Documentary Film-Making as Intersemiotic Translation
This paper examines the concept of intermediality in my 10-minute documentary film, ‘Towers of Babel’ (2014). Part of a broader project exploring the nature of documentary film-making as a form of intersemiotic translation, it focuses more specifically on the various types of translation (i.e. written and oral; visible and invisible; professional and social) at play in a multilingual and multicultural working environment like the United Nations.
Itself conceived as an experimental translation of Jacques Derrida’s essay ‘Des Tours de Babel’ (1985), my film enacts his concept of ‘double bind’ (the idea that translation is both impossible, yet necessary), by bringing to light the contradictory demands at work within the organisation (the impossibility, yet necessity, to overcome plurilingualism through translation), and shows that in a multilingual environment like the UN the ideal translation is also paradoxically a negation of translation.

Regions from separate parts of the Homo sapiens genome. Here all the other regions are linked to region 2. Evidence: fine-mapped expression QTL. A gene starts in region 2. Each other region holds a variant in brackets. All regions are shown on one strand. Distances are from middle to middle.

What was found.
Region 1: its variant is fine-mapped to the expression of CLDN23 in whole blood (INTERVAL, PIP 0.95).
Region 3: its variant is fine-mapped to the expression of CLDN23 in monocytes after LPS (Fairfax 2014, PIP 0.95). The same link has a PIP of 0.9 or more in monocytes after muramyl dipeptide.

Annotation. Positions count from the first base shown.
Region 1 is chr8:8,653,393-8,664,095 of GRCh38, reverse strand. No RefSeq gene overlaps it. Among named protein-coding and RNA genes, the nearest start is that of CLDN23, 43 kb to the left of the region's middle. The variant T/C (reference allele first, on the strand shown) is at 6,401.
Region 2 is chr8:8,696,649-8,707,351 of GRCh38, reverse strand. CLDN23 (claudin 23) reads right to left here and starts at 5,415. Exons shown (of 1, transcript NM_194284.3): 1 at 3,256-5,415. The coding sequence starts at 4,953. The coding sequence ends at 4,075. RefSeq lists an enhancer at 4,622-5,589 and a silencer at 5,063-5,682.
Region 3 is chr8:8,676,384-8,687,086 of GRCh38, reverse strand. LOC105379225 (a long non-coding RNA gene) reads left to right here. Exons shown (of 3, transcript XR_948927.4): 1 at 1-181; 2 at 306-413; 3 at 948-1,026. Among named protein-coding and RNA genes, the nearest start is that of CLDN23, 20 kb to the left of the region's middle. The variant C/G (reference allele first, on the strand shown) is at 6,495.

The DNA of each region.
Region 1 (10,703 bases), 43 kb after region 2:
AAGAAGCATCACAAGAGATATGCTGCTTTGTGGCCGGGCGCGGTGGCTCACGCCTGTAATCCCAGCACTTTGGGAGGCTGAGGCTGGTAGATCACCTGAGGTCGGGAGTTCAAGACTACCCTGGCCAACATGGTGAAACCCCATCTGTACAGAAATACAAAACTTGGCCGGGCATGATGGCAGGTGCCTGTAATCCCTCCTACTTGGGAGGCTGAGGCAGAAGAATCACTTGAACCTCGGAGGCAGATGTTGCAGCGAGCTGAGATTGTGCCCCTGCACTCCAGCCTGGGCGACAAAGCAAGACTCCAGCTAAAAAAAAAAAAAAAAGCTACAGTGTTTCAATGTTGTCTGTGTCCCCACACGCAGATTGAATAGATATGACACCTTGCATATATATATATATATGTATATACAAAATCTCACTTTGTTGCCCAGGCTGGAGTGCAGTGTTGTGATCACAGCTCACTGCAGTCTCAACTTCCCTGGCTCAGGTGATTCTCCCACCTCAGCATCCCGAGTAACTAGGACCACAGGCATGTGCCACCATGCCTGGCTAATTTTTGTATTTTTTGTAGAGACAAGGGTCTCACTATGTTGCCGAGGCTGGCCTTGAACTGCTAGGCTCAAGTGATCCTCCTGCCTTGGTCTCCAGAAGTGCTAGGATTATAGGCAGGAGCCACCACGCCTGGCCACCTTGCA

Reflecting on the intersemiotic dimension of documentary film-making as a form of translation, this paper suggests that translating reality into film is itself an impossible task, one that cannot be accomplished without also transgressing the very notion of objective reality that documentary film-making seeks to represent. As such, it invites us to think about the possibility that, as a partial and subjective response to reality located between reality and fiction, documentary film-making is itself a space of intermedial translation.